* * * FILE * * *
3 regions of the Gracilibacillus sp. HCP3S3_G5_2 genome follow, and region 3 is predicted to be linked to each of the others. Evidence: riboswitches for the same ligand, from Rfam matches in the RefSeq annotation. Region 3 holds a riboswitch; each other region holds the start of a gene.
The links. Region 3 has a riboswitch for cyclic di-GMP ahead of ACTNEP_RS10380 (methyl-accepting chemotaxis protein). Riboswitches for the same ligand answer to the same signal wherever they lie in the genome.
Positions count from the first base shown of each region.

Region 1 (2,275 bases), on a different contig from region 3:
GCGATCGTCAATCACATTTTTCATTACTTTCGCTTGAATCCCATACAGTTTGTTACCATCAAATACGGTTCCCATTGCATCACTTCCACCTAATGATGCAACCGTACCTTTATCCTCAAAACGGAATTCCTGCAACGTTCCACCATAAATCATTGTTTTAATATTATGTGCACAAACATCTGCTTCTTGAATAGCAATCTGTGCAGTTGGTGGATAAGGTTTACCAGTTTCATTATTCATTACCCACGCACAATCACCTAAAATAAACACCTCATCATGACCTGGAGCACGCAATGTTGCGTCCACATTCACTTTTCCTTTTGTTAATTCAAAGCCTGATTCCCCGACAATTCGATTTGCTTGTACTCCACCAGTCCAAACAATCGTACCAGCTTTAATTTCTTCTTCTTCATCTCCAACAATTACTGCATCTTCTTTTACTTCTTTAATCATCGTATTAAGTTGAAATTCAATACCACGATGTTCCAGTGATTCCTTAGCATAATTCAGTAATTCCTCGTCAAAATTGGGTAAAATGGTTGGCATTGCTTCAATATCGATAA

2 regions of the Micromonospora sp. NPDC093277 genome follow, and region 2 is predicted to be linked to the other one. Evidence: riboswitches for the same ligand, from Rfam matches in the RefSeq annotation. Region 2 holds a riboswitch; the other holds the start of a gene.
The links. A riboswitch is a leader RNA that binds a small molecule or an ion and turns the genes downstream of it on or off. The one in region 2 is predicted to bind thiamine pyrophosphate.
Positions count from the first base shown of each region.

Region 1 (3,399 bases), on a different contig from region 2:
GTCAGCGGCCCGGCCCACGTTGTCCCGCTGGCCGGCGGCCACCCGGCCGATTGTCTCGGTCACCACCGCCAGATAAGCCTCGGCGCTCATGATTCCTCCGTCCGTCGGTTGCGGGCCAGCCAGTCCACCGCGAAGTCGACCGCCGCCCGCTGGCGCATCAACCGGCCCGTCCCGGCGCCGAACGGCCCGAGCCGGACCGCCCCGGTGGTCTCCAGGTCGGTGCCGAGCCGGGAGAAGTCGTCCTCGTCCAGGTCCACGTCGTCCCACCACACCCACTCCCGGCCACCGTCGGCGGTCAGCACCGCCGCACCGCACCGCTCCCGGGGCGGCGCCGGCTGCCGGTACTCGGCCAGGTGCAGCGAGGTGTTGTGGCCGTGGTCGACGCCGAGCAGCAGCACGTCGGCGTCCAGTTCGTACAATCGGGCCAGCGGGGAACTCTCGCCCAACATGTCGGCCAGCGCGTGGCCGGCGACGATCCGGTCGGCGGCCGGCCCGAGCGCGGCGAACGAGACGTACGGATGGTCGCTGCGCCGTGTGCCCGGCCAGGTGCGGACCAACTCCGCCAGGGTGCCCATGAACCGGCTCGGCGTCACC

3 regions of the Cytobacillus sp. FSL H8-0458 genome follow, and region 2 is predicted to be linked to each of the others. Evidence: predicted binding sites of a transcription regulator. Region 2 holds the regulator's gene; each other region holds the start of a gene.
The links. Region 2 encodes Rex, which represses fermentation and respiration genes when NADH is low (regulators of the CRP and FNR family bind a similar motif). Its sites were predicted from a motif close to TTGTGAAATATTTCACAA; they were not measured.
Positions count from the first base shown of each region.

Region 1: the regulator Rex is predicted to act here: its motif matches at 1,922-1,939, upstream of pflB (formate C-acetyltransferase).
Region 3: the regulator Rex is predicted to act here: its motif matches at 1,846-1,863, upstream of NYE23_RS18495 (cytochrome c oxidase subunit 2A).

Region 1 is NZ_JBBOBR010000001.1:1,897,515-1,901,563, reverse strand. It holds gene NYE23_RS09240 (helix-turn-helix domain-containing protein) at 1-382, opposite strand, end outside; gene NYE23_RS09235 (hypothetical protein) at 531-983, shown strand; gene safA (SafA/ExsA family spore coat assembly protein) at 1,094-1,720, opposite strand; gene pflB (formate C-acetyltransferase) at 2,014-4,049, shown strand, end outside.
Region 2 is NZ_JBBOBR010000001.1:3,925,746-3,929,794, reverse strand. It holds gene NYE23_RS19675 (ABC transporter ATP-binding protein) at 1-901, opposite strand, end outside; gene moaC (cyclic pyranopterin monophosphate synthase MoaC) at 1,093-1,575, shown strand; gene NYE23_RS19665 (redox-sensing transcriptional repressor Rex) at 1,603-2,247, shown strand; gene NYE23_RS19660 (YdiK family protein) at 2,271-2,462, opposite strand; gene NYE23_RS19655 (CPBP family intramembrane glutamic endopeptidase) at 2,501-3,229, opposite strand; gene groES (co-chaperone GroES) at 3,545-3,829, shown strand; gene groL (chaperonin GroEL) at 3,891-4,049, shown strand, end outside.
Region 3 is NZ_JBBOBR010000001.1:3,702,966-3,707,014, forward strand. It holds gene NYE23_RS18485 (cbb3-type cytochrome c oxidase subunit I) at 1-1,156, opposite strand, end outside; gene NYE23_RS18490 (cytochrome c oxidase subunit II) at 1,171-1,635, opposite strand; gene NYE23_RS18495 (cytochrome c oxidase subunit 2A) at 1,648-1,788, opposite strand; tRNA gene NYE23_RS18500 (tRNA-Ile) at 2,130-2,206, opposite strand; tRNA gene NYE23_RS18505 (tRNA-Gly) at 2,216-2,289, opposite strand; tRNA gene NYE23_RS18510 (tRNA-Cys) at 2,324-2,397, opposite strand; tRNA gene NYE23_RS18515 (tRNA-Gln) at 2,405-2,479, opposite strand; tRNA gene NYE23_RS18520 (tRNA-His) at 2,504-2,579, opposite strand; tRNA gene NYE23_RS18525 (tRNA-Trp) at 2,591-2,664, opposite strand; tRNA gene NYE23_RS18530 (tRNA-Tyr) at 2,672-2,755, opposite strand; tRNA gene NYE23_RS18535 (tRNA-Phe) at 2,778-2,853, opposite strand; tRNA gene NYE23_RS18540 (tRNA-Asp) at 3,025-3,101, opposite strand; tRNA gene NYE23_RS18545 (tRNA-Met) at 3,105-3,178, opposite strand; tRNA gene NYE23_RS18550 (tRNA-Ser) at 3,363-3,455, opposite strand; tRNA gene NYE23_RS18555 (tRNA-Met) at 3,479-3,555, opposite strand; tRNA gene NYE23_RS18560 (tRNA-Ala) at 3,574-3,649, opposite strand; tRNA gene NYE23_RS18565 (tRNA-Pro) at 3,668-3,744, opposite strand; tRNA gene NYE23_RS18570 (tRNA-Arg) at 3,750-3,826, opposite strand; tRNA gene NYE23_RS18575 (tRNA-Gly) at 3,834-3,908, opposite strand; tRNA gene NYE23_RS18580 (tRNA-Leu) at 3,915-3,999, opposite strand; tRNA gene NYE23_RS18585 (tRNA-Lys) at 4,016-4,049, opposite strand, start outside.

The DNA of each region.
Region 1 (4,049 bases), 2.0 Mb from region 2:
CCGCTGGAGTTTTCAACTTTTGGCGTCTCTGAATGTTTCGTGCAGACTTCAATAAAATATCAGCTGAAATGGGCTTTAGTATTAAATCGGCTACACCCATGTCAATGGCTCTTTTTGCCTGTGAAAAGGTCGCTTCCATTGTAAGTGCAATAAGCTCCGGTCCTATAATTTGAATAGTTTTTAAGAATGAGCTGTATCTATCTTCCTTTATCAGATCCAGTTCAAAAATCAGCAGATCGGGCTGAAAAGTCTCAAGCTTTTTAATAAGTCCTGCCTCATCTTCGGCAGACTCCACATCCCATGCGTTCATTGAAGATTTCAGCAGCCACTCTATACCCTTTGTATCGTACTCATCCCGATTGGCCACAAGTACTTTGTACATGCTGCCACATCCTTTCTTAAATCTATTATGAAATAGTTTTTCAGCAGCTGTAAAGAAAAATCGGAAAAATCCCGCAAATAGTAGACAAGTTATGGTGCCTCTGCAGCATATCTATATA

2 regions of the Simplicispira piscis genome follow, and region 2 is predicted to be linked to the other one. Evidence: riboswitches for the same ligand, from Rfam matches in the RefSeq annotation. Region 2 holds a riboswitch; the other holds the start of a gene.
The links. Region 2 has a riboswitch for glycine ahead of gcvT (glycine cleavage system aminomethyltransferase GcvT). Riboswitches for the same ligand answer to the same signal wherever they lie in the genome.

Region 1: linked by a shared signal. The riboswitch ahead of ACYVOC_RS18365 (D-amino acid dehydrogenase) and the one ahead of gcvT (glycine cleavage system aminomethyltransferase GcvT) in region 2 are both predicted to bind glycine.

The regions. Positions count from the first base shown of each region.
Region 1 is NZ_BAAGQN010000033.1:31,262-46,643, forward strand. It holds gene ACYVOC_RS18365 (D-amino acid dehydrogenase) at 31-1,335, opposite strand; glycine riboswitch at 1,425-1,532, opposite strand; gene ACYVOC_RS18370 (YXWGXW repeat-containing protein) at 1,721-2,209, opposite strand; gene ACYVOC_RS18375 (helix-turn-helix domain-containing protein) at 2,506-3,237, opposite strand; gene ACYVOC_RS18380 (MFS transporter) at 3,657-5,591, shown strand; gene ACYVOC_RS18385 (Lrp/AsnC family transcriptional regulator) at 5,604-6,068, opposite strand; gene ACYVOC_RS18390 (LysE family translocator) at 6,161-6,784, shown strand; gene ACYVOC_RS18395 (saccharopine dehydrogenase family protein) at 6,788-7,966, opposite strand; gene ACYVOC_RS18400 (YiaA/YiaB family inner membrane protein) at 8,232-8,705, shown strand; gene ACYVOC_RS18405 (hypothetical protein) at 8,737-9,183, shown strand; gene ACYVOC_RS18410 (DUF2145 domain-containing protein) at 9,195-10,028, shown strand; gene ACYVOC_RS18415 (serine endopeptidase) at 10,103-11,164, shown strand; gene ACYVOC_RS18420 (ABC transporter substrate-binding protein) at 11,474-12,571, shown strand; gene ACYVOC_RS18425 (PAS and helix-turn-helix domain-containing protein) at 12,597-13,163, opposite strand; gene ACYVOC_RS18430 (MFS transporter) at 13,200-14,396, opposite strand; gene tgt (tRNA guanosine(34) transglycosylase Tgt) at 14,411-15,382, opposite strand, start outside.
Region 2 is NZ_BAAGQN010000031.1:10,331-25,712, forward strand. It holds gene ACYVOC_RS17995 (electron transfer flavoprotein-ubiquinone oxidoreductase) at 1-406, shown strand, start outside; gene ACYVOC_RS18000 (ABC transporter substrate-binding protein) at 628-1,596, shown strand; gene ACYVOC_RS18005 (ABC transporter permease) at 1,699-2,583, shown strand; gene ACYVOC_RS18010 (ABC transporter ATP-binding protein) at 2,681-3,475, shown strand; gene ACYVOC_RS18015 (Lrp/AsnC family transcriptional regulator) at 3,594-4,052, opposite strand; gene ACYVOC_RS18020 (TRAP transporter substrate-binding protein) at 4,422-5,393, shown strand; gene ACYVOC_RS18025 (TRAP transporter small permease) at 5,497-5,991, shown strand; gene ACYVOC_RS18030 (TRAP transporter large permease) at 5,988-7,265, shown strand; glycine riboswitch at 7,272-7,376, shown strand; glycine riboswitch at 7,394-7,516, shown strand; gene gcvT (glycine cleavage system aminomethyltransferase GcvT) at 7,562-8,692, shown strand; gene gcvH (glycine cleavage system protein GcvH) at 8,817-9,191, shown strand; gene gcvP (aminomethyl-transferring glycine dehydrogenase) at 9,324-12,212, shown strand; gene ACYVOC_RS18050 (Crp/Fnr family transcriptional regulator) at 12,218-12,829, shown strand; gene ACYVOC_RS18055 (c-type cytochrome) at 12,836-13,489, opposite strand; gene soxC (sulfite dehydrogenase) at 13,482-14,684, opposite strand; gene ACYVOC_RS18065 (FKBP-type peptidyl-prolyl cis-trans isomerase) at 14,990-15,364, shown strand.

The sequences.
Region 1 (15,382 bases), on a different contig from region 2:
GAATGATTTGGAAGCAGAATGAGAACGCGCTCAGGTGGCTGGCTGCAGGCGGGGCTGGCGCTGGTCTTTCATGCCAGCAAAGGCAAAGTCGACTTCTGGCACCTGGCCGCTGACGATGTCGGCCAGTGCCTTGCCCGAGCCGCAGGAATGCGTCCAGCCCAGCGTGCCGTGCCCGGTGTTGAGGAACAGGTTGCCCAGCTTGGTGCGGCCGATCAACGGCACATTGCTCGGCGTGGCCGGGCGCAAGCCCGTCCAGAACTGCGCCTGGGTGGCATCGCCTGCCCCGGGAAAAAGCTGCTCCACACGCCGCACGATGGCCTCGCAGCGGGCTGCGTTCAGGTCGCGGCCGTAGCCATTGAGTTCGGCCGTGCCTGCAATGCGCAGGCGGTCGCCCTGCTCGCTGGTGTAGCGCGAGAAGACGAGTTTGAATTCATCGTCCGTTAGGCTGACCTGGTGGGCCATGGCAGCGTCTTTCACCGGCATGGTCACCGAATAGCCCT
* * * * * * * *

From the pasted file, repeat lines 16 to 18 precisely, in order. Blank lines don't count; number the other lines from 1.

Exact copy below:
Region 1 is NZ_JBBOBR010000001.1:1,897,515-1,901,563, reverse strand. It holds gene NYE23_RS09240 (helix-turn-helix domain-containing protein) at 1-382, opposite strand, end outside; gene NYE23_RS09235 (hypothetical protein) at 531-983, shown strand; gene safA (SafA/ExsA family spore coat assembly protein) at 1,094-1,720, opposite strand; gene pflB (formate C-acetyltransferase) at 2,014-4,049, shown strand, end outside.
Region 2 is NZ_JBBOBR010000001.1:3,925,746-3,929,794, reverse strand. It holds gene NYE23_RS19675 (ABC transporter ATP-binding protein) at 1-901, opposite strand, end outside; gene moaC (cyclic pyranopterin monophosphate synthase MoaC) at 1,093-1,575, shown strand; gene NYE23_RS19665 (redox-sensing transcriptional repressor Rex) at 1,603-2,247, shown strand; gene NYE23_RS19660 (YdiK family protein) at 2,271-2,462, opposite strand; gene NYE23_RS19655 (CPBP family intramembrane glutamic endopeptidase) at 2,501-3,229, opposite strand; gene groES (co-chaperone GroES) at 3,545-3,829, shown strand; gene groL (chaperonin GroEL) at 3,891-4,049, shown strand, end outside.
Region 3 is NZ_JBBOBR010000001.1:3,702,966-3,707,014, forward strand. It holds gene NYE23_RS18485 (cbb3-type cytochrome c oxidase subunit I) at 1-1,156, opposite strand, end outside; gene NYE23_RS18490 (cytochrome c oxidase subunit II) at 1,171-1,635, opposite strand; gene NYE23_RS18495 (cytochrome c oxidase subunit 2A) at 1,648-1,788, opposite strand; tRNA gene NYE23_RS18500 (tRNA-Ile) at 2,130-2,206, opposite strand; tRNA gene NYE23_RS18505 (tRNA-Gly) at 2,216-2,289, opposite strand; tRNA gene NYE23_RS18510 (tRNA-Cys) at 2,324-2,397, opposite strand; tRNA gene NYE23_RS18515 (tRNA-Gln) at 2,405-2,479, opposite strand; tRNA gene NYE23_RS18520 (tRNA-His) at 2,504-2,579, opposite strand; tRNA gene NYE23_RS18525 (tRNA-Trp) at 2,591-2,664, opposite strand; tRNA gene NYE23_RS18530 (tRNA-Tyr) at 2,672-2,755, opposite strand; tRNA gene NYE23_RS18535 (tRNA-Phe) at 2,778-2,853, opposite strand; tRNA gene NYE23_RS18540 (tRNA-Asp) at 3,025-3,101, opposite strand; tRNA gene NYE23_RS18545 (tRNA-Met) at 3,105-3,178, opposite strand; tRNA gene NYE23_RS18550 (tRNA-Ser) at 3,363-3,455, opposite strand; tRNA gene NYE23_RS18555 (tRNA-Met) at 3,479-3,555, opposite strand; tRNA gene NYE23_RS18560 (tRNA-Ala) at 3,574-3,649, opposite strand; tRNA gene NYE23_RS18565 (tRNA-Pro) at 3,668-3,744, opposite strand; tRNA gene NYE23_RS18570 (tRNA-Arg) at 3,750-3,826, opposite strand; tRNA gene NYE23_RS18575 (tRNA-Gly) at 3,834-3,908, opposite strand; tRNA gene NYE23_RS18580 (tRNA-Leu) at 3,915-3,999, opposite strand; tRNA gene NYE23_RS18585 (tRNA-Lys) at 4,016-4,049, opposite strand, start outside.